A shortage of deck officers at the Steamship Authority could soon cause changes at the ferry line, officials said this week.

Four experienced Steamship Authority deck officers — licensed mariners responsible for safety and navigation aboard ferries — will not be reporting for duty this spring, potentially affecting the summer operating schedule, general manager Robert Davis told the boat line board of governors Monday afternoon.

“Late last week, we received word that some of the individuals that we had been counting on being there will not be able to sail with us this summer,” Mr. Davis said.

Only one of the officers has left the Steamship Authority entirely, Mr. Davis said, while one is on family leave and two others have learned they need medical procedures that will leave them unfit for duty until they recover.

“The individuals are very disheartened that they put us in this position, but as we told them, their health is more important,” he said.

The boat line is scrambling to reconfigure its early-summer schedule, which runs from May 18 to June 16, to accommodate the lack of deck officers, Mr. Davis said.

With overtime, he said, there may not be a need to cancel trips.

“It’s an expensive way to do it, but we just don’t have the bodies at this point,” he said.

The boat line has been working to promote existing crewmembers, Mr. Davis said, but that process also has hit an unexpected snag.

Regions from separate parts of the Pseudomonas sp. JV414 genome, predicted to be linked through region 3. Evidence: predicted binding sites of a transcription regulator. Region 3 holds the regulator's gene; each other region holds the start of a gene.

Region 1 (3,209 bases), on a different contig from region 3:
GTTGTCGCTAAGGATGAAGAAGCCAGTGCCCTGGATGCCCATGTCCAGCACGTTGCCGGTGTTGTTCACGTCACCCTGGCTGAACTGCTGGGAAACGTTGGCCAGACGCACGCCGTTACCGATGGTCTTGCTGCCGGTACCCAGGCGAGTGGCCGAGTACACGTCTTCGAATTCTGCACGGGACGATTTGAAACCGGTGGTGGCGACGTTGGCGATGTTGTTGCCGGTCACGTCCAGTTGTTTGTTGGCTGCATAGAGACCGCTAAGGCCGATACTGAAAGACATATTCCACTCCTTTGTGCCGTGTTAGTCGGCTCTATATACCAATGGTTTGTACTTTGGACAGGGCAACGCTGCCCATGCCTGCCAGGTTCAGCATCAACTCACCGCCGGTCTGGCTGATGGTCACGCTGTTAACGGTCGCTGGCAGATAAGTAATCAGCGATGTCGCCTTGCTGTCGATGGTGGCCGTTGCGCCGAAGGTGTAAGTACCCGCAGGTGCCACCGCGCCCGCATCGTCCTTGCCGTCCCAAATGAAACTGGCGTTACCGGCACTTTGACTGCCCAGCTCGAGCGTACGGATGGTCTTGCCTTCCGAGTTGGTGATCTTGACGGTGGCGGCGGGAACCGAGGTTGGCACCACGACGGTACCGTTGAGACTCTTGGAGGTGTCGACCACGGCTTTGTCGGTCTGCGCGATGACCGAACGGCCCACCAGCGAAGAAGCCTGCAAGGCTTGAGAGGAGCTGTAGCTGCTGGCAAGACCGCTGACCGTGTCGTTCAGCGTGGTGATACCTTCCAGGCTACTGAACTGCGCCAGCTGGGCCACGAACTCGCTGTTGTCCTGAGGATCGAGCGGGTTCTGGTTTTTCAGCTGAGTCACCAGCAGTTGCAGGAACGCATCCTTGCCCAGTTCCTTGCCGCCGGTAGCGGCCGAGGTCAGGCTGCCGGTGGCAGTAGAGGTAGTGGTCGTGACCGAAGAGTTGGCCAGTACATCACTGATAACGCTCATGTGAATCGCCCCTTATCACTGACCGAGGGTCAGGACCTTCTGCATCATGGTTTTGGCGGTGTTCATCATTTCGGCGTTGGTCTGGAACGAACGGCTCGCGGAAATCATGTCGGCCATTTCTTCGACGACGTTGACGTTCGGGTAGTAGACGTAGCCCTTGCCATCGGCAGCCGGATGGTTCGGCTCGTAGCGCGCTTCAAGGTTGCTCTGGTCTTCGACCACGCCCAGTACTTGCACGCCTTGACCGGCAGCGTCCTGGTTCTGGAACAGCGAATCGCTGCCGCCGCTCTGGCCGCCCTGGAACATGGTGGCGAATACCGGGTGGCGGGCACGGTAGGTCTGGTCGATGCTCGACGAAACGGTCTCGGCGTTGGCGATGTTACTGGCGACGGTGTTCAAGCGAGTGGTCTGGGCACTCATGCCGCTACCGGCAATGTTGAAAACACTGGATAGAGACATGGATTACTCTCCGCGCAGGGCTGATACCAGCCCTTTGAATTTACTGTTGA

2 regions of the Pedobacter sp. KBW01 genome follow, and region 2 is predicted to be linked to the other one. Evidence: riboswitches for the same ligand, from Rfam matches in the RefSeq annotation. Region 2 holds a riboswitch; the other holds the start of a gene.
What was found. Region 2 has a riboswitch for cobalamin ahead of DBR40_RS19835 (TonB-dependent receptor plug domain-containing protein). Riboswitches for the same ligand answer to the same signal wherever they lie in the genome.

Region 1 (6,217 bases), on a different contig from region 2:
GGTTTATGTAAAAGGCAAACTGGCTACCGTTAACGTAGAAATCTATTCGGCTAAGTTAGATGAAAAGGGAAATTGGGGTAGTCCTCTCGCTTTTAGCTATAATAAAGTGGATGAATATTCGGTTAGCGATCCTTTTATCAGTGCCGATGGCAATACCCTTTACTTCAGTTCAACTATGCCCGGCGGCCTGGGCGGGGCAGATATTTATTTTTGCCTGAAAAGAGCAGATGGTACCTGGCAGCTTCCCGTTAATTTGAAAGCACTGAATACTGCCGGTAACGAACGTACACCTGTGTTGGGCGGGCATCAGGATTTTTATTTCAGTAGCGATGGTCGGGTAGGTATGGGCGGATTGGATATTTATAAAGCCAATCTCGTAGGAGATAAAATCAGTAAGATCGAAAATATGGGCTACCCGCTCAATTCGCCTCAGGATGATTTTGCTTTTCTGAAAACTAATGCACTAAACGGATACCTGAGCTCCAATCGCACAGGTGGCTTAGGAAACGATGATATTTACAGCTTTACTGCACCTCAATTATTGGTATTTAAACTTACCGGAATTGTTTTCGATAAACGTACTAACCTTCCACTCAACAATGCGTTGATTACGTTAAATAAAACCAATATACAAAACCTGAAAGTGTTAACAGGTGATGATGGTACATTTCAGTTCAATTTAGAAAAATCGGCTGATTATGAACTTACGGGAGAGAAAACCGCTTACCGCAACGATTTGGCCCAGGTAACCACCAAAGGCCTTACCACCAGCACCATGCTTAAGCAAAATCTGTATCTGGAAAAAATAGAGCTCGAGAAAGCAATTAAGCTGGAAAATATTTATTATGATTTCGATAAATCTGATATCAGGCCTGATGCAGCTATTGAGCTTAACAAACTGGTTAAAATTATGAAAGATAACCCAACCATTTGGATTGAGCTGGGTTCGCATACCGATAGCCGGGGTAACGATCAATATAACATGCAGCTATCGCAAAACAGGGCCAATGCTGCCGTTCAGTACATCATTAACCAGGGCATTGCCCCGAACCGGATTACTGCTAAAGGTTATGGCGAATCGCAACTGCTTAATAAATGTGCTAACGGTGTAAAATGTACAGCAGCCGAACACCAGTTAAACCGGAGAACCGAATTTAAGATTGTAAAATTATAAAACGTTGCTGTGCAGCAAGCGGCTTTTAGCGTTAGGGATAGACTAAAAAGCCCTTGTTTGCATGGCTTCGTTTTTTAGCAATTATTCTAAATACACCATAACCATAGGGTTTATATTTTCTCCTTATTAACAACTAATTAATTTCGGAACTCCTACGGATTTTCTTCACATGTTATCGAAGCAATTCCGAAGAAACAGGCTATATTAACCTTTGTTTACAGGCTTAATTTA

Over the past winter, he said, the SSA sent 10 employees to an eight-week training program in preparation for the U.S. Coast Guard’s deck officer licensing examination this spring.

In past years, a mariner’s new license would be issued within a week or so of passing the exam, Mr. Davis said.

“We’re hearing now that it’s taking 30 to 60 days for those licenses to be mailed out,” he said.

“There’s a distinct possibility we’ll have to make more [schedule] changes,” Mr. Davis said.

The Steamship Authority is far from alone in its plight: Deck officers are in short supply worldwide, director of marine operations Mark Amundsen told the board Monday.

“It’s a problem we’re going to be experiencing for years,” Mr. Amundsen said.

“I think we’ve been doing very well [to] keep our officers,” he added, citing cancellations on the Washington State Ferry system due to persistent mariner shortages in recent years.

Mr. Davis said the Steamship Authority will need to ramp up its training efforts, sending more people to the Coast Guard licensing course and starting earlier in the off-season.

“Now that we know about the licensing delay, we might want to look at starting this process this fall, if we can afford to send their bodies out,” he said, noting the eight-week absence from duty required for the training.

Among other business Monday, Mr. Davis reported that two of the Steamship Authority’s three recently-acquired offshore service vessels, to be renamed M/V Aquinnah and M/V Barnstable, are about to begin conversion work at Alabama Shipyard in Mobile, Ala.

Earlier this month, the board of governors voted to approve a $27 million contract to convert the two into freight ferries.

The boat line also has reached an agreement with Alabama Shipyard to convert the third offshore service vessel, renamed M/V Monomoy, for $18 million, Mr. Davis said.